This book is a distinct departure from previous Moomin books in that is features none of the Moomin Family at all -- not one single appearance by Moomintroll, Moominpappa, Moominmamma, or even Little My. Those characters are all out exploring the little lighthouse island, as detailed in Moominpappa at Sea, the previous book. It was really very inconsiderate of them to just pick up and go without telling anyone they were leaving...because their departure acts as a psychic vacuum, drawing several people to their empty house. These people, some of them old friends and others never before introduced, now have to deal with each other without Moominmamma's calming influence to sort out their quarrels.

Snufkin is drawn back to Moominvalley to find a tune he left behind. The Hemulen is driven by a sudden longing for the peaceful chaos of the Moomin household. Mymble decides she wants to "go and see her little sister, Little My, whom the Moomin family had adopted some time ago. She imagined that Little My was just as down-to-earth and bad-tempered as ever and that she could still squeeze into a sewing basket." Fillyjonk, after a near-fatal accident while cleaning her windows, is so rattled that she wants to spend time with someone pleasant, in a place far away from her own compulsively clean home -- Moominvalley is the perfect destination.

The other characters are new, as far as I know; they might have been introduced in the very, very first book, The Little Trolls and the Great Flood, which still has not been translated into English and remains the only Moomin book I don't own a copy of.

The dark-haired, pale boy on the cover is revealed to be Toft. Toft lives "deep in the prow of the Hemulen's boat." He's lived there for years undisturbed; the Hemulen, while very proud of his boat, only lifts the tarpaulin away to clean and caulk the boat once a year. Toft is free, the rest of the year, to hide in the nice tar-scented dimness of the boat and dream about the Moomin family and how he'd love to meet them. This year, troubled by a strange difficulty with his stories to himself, he decides to carry through on that dream and set out to introduce himself at last.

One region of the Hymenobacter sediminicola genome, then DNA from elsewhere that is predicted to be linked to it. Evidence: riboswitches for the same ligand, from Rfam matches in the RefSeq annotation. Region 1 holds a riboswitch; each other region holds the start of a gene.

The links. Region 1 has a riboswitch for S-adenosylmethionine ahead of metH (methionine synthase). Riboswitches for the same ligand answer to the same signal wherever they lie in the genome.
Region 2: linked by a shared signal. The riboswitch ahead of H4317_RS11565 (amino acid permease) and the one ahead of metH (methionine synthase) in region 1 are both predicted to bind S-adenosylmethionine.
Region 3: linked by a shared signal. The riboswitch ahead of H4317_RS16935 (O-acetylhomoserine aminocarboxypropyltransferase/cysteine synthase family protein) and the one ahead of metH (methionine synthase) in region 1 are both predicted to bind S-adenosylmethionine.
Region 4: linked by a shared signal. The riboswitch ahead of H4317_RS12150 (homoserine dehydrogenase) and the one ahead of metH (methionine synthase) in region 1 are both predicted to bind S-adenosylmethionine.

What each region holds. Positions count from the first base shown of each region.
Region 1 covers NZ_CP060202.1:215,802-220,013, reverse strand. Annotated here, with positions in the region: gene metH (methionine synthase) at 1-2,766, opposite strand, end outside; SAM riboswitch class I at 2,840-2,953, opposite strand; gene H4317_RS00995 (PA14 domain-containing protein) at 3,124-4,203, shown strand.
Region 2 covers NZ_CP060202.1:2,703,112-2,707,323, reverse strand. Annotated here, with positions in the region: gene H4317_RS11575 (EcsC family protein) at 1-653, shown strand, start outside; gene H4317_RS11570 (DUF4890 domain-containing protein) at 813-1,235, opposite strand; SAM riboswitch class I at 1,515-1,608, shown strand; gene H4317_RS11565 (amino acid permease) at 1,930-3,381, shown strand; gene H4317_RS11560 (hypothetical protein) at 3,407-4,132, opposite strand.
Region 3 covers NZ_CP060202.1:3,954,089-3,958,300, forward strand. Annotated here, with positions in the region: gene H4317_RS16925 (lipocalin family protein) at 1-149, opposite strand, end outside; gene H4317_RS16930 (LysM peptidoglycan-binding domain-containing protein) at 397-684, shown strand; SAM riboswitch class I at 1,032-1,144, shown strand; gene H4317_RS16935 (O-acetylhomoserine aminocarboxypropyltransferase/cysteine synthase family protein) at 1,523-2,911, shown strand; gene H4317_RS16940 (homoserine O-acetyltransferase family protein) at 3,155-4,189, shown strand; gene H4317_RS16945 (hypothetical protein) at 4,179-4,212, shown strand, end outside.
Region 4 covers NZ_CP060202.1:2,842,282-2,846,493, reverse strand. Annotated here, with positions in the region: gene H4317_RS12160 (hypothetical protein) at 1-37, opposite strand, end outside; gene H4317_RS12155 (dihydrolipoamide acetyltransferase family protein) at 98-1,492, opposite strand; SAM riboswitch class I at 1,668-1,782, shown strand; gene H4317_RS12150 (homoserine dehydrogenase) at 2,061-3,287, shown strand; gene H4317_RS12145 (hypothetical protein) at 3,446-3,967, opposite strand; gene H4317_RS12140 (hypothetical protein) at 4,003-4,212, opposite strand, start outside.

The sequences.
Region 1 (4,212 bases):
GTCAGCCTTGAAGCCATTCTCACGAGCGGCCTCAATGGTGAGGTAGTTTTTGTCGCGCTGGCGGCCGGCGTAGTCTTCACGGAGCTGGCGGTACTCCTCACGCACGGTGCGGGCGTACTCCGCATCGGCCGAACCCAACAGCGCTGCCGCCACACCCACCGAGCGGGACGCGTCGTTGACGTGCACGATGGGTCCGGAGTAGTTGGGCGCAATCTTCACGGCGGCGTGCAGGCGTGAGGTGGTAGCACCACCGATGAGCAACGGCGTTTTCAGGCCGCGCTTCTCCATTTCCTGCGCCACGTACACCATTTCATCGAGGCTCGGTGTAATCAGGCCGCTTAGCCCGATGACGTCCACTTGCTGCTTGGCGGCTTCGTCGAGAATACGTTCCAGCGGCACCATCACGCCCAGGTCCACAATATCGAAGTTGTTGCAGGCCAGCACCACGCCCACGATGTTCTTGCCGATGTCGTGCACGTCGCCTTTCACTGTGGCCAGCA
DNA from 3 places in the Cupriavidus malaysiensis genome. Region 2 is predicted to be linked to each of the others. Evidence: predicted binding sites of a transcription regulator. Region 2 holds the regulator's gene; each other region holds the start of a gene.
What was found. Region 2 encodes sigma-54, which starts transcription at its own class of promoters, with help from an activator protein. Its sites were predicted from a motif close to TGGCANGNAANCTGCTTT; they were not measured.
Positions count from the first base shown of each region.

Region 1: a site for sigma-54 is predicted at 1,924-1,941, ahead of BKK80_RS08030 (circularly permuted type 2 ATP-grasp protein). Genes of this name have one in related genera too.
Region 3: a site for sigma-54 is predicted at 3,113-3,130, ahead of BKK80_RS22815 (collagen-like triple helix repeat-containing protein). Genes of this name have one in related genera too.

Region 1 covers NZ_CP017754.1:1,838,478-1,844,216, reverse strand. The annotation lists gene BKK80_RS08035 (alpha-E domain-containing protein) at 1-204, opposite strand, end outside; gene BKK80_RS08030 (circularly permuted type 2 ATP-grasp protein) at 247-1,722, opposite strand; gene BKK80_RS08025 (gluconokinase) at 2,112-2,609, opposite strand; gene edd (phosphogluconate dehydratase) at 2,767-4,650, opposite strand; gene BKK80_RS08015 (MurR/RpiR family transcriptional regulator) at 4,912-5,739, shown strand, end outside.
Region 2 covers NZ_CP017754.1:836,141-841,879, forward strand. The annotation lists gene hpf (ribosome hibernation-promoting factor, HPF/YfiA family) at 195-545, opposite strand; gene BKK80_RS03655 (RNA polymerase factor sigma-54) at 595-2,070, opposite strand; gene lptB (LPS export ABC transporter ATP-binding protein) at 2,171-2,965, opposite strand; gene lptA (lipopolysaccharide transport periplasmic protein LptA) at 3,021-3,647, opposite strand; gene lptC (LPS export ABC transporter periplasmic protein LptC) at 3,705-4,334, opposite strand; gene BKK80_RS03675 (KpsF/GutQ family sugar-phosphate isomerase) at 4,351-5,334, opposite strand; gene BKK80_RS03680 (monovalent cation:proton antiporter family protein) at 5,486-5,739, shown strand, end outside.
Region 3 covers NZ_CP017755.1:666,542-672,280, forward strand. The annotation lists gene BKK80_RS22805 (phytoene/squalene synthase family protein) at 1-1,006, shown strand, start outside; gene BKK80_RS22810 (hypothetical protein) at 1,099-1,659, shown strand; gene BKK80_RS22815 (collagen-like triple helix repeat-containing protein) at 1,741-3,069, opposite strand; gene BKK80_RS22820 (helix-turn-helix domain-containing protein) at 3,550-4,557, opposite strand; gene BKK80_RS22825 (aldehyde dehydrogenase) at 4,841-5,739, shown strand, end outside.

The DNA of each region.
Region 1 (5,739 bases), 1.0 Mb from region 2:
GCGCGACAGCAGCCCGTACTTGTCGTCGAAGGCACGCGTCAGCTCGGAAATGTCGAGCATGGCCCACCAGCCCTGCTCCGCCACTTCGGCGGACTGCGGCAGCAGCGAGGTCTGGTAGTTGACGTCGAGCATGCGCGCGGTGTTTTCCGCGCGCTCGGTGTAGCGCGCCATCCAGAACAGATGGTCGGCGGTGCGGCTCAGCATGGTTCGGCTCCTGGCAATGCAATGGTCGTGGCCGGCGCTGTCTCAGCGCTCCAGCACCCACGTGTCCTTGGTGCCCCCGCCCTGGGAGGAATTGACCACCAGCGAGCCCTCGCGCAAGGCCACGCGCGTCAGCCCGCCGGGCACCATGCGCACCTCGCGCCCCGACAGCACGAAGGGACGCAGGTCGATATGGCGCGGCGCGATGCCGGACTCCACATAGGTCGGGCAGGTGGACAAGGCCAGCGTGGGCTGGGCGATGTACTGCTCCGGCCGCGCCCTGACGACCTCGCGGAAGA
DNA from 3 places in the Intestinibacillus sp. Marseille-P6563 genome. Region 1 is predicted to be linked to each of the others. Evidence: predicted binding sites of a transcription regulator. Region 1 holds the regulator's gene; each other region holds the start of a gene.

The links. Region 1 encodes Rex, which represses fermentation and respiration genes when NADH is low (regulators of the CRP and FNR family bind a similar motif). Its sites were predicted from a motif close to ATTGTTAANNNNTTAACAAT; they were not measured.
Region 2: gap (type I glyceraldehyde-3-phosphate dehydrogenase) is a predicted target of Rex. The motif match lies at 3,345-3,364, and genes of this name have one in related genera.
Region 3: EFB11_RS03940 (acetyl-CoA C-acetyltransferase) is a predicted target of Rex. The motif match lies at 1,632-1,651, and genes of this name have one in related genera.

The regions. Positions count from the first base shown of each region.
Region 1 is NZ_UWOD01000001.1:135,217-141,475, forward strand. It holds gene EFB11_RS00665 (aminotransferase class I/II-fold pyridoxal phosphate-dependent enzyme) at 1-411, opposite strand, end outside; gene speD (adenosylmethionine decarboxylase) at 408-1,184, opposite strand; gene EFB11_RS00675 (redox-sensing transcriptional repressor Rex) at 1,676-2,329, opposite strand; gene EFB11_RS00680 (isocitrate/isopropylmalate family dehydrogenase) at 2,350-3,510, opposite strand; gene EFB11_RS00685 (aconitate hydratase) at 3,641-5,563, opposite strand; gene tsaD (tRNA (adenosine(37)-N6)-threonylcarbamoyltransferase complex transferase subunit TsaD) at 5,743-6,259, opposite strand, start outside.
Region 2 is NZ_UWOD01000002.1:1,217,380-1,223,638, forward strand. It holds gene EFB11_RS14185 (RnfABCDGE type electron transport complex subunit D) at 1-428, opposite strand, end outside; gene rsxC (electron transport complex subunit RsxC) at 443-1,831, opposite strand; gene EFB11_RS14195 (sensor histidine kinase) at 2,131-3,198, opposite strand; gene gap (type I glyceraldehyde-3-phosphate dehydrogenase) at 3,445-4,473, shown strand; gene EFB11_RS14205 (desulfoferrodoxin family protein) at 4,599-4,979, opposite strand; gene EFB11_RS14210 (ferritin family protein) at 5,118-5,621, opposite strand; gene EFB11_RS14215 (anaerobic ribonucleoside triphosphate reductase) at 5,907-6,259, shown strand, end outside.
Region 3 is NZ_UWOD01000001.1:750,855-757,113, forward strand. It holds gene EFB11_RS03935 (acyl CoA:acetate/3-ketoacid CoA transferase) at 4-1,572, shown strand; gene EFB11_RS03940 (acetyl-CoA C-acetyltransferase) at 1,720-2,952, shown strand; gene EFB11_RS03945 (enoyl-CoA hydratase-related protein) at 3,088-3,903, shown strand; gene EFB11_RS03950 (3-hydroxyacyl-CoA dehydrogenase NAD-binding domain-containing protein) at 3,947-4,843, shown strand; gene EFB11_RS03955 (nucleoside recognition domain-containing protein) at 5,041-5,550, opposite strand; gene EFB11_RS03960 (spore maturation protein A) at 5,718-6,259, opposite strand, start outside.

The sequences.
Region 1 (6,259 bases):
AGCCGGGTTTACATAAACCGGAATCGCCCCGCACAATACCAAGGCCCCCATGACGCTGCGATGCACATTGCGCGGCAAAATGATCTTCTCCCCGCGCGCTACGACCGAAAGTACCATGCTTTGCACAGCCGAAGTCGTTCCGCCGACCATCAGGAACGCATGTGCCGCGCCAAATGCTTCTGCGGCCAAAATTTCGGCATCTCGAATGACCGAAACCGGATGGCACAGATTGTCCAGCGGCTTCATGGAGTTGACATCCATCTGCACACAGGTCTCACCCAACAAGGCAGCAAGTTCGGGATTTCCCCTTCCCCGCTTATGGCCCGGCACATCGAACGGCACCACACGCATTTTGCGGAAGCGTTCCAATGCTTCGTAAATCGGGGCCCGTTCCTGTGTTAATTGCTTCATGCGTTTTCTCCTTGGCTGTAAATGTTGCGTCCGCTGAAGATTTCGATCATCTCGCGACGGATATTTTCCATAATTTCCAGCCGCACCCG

Another new character is Grandpa-Grumble, who wakes up one day and can't remember his name. This actually makes him very happy; he creates a new name for himself and decides "to go to a valley where he had once been a very long time ago. It was just possible that he had only heard about this valley, or perhaps he had read about it." In any case, he leaves his family a scornful note, packs six pairs of spectacles into a basket, and wanders off to find the valley.

The resulting clash, with each character trying to capture his own version of what Moominvalley should be, is a terrific mixture of keen psychological insight and Jansson's trademark humor. All the visitors are forced to confront their fears and insecurities as they wait patiently, hoping that the Moomin family will return from their adventure soon. In the end. Moominvalley works its usual magic; they each resolve their various issues and depart for their homes. . . all except for one who goes into hibernation and one who stays awake . . . but I won't tell you who, it would spoil the book.

This book left me aching, wishing Jansson had written more in the series; but all good things must come to an end, and I wouldn't be pleased at all if anyone else dared to pick up the series in her wake. It's enough, for now, to know that I have -- almost -- all the books.

Perhaps one day I shall learn to read Finnish after all. . .

[Leona Wisoker]